Treatments for breast engorgement during lactation (Cochrane Review)


Snowden HM, Renfrew MJ, Woolridge MW




Cochrane Database Syst Rev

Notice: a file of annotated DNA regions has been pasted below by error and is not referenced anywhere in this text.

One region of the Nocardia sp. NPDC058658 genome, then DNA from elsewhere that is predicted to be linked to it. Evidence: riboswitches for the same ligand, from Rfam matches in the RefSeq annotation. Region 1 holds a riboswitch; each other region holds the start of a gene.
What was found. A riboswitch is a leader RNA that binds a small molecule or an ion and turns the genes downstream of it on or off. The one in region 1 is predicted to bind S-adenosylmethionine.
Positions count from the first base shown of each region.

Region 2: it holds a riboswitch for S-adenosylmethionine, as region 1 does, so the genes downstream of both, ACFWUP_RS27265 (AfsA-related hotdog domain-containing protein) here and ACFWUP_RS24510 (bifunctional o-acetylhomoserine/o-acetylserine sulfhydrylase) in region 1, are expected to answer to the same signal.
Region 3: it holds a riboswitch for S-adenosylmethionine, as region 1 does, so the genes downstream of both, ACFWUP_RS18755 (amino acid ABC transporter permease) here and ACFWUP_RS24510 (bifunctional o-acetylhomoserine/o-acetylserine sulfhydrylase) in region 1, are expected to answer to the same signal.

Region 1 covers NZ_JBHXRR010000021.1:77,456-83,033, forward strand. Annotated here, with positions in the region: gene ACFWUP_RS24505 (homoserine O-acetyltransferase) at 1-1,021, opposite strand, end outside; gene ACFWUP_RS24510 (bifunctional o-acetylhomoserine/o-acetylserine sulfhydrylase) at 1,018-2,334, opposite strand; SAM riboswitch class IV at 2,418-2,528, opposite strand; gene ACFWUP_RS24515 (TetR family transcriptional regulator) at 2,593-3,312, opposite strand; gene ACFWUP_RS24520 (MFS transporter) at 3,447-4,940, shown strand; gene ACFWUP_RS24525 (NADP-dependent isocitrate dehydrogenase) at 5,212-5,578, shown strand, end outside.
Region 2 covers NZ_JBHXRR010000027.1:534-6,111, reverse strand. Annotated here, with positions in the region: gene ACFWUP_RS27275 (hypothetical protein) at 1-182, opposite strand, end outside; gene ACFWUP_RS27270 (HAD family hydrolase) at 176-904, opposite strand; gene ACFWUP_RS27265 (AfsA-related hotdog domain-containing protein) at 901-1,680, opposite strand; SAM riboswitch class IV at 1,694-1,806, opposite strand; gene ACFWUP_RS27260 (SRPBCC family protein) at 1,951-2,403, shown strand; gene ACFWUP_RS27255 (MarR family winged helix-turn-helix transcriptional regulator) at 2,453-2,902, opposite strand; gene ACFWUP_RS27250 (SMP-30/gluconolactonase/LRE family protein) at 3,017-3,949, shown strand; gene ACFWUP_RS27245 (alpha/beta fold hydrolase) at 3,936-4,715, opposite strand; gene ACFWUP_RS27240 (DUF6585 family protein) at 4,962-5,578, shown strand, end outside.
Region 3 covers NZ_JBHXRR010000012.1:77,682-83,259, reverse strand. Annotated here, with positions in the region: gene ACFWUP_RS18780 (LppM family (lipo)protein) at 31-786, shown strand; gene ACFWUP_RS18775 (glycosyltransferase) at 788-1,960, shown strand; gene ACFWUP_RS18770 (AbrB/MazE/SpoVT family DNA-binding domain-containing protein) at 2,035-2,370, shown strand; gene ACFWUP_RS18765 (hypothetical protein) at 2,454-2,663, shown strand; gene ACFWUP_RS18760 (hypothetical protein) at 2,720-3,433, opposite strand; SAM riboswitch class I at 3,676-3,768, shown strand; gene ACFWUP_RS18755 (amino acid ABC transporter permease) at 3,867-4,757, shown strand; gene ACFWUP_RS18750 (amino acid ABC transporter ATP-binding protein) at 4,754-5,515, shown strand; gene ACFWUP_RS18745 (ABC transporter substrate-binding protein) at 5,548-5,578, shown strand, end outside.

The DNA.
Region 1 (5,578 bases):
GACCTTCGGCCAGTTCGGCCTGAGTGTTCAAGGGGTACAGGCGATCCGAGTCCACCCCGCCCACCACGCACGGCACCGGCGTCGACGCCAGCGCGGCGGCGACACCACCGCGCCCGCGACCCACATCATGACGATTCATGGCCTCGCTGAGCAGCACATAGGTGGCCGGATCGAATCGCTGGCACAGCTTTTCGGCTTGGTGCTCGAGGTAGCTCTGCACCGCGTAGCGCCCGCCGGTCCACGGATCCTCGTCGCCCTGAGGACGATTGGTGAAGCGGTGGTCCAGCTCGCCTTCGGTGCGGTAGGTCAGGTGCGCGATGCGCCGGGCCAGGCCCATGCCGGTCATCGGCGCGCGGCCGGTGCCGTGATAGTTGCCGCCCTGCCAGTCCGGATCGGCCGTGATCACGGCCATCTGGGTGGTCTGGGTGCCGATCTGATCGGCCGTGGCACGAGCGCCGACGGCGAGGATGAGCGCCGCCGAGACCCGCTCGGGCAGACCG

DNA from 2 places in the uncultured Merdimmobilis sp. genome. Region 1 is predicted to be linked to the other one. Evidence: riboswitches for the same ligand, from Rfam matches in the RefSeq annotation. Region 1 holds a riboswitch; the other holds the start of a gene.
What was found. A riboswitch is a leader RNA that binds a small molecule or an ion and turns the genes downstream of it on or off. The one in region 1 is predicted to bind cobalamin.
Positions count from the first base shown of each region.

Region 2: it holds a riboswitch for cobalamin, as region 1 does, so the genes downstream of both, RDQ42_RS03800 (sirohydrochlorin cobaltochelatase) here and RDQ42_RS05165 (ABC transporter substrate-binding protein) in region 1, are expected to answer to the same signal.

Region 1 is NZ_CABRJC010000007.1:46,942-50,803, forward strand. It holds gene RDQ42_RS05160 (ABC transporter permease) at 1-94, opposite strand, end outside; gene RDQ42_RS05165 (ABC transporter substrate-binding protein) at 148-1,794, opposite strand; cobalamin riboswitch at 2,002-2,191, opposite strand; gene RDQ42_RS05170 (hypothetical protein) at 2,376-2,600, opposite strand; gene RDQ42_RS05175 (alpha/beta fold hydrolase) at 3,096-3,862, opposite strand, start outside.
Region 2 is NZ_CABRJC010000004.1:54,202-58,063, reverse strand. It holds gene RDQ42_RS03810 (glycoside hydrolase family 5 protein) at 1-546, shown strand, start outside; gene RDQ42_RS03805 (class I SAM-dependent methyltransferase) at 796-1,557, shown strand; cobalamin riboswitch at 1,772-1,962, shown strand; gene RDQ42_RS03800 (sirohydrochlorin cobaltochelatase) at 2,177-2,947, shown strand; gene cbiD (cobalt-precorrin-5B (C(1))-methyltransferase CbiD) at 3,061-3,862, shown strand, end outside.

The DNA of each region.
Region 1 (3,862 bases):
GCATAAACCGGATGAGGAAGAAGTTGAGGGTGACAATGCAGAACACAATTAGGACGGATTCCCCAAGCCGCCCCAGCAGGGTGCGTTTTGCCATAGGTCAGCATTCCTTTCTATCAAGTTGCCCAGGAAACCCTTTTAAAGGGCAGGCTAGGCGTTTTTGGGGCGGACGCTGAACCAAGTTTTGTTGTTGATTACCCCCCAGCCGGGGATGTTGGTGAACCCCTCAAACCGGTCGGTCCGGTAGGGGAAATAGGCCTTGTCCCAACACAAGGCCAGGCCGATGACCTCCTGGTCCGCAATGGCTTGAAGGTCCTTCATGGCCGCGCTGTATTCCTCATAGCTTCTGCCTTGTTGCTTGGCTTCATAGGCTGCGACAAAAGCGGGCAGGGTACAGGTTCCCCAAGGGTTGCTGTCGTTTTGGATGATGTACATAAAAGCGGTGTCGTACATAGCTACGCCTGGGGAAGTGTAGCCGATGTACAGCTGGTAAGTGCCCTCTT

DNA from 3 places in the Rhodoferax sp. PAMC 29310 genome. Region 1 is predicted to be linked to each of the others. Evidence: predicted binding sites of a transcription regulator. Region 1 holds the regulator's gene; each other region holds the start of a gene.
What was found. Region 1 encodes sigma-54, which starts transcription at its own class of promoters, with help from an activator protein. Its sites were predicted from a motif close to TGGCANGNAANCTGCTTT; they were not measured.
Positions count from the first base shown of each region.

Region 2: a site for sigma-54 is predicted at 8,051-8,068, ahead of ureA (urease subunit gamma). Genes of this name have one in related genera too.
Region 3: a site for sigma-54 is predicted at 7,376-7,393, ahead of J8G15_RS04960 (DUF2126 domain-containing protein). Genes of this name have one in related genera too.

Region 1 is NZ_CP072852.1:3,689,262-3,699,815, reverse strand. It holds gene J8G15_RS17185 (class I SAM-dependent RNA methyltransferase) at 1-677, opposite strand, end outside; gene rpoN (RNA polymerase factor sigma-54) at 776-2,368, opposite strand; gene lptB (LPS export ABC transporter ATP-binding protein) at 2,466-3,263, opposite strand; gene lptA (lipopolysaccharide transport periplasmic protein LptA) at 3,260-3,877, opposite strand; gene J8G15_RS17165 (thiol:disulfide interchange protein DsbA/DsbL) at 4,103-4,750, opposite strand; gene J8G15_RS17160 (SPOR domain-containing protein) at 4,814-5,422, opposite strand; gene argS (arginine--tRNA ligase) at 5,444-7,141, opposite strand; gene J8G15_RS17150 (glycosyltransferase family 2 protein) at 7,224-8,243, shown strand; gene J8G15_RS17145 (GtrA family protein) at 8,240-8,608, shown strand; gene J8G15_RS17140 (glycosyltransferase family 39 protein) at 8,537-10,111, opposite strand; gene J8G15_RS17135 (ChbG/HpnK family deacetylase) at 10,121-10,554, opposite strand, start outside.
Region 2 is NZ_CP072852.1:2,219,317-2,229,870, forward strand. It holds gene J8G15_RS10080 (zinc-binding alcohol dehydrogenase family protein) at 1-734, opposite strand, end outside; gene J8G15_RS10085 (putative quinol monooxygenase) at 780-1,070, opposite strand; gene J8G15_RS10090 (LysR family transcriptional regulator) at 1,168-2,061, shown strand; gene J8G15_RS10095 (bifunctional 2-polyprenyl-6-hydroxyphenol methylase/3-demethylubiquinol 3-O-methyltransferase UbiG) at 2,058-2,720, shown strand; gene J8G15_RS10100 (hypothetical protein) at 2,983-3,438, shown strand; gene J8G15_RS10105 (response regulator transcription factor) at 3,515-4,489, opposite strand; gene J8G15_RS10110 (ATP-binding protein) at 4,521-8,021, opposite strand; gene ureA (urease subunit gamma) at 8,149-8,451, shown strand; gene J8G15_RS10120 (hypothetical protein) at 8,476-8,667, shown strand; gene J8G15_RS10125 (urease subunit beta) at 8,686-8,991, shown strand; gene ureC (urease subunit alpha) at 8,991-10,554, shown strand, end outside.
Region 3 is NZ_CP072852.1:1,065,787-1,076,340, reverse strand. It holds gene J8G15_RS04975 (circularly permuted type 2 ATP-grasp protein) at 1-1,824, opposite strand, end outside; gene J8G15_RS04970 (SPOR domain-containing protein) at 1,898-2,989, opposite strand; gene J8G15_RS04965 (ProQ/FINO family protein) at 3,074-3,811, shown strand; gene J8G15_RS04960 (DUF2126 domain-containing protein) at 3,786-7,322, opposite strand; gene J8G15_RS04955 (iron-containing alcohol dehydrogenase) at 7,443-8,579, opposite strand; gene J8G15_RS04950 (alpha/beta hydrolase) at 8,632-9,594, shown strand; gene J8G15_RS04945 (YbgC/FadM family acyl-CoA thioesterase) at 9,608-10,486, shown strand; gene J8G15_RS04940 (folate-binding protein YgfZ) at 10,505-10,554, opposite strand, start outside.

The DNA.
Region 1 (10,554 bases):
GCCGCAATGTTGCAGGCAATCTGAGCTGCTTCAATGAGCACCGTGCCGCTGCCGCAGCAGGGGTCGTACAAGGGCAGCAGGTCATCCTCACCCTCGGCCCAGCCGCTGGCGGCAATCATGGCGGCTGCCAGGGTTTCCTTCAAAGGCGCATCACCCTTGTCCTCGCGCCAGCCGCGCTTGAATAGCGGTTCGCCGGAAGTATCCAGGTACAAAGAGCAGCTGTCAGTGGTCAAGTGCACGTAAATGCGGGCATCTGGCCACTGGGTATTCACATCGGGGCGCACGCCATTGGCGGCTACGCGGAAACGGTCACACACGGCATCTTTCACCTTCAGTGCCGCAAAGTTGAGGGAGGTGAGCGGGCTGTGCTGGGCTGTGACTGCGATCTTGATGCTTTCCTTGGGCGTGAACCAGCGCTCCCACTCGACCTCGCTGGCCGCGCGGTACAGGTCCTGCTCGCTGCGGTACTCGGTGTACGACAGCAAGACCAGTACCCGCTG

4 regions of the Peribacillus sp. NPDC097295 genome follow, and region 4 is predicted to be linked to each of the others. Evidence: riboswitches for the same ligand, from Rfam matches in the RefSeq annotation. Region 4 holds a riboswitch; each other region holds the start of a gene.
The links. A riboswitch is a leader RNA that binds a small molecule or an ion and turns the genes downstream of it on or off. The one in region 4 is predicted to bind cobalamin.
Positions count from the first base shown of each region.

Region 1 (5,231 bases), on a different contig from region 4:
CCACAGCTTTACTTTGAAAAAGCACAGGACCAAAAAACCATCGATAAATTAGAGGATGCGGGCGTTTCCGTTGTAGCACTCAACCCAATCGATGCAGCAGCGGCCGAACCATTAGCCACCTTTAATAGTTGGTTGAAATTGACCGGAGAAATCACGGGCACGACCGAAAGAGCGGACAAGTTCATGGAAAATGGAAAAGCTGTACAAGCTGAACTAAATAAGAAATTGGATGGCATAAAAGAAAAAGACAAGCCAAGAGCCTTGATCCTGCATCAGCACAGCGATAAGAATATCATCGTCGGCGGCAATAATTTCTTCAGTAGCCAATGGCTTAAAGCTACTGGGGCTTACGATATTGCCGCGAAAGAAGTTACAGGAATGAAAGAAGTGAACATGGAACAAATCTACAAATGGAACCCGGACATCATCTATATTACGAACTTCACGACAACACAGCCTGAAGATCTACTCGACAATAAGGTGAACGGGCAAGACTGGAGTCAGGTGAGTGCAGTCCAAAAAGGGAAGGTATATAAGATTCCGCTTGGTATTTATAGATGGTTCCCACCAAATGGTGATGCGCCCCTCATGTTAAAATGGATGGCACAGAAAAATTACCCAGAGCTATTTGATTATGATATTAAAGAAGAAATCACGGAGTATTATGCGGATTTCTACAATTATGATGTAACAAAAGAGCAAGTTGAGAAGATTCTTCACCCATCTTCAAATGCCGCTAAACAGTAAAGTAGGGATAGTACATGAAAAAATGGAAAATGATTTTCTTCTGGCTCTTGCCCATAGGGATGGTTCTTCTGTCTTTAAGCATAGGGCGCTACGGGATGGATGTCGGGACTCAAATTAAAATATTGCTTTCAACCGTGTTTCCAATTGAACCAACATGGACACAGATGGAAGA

BACKGROUND: National surveys have shown that painful breasts are the second most common reason for giving up breastfeeding in the first two weeks after birth in the UK. One factor contributing to such pain can be breast engorgement. Views differ as to how engorgement arises, although restrictive feeding patterns in hospital are likely to have contributed in the past. These differing views are reflected in the range of solutions offered to treat engorgement in breastfeeding mothers and these treatments are assessed in this review. OBJECTIVES: To determine the effects of any proposed intervention to relieve symptoms of breast engorgement among breastfeeding women. SEARCH STRATEGY: The register of clinical trials maintained and updated by the Cochrane Pregnancy and Childbirth Group. CINAHL and MEDLINE were also searched. Date of last search: December 2000. SELECTION CRITERIA: All randomised and 'quasi-randomised' controlled trials, with or without blinding, that assess the effectiveness of treatments for the alleviation of symptoms in breastfeeding women experiencing engorgement. DATA COLLECTION AND ANALYSIS: Data were extracted by one reviewer and verified by a second reviewer. MAIN RESULTS: Eight trials, involving 424 women, were included. Three different studies were identified which used cabbage leaves or cabbage leaf extracts;. no overall benefit was found. Ultrasound treatment and placebo were equally effective. Use of Danzen (an anti-inflammatory agent) significantly improved the total symptoms of engorgement when compared to placebo (odds ratio (OR) 3.6, 95% confidence interval (CI) 1.3 - 10.3) as did bromelain/trypsin complex (OR 8.02, 95% CI 2.8-23.3). Oxytocin and cold packs had no demonstrable effect on engorgement symptoms. REVIEWER'S CONCLUSIONS: Cabbage leaves and gel packs were equally effective in the treatment of engorgement. Since both cabbage extract and placebo cream were equally effective, the alleviation in symptoms may be brought about by other factors, such as breast massage. Ultrasound treatment is equally effective with or without the ultra-wave emitting crystal, therefore its effectiveness is more likely to be due to the effect of radiant heat or massage. Pharmacologically, oxytocin was not an effective engorgement treatment while Danzen and bromelain/trypsin complex significantly improved the symptoms of engorgement. Initial prevention of breast engorgement should remain the key priority.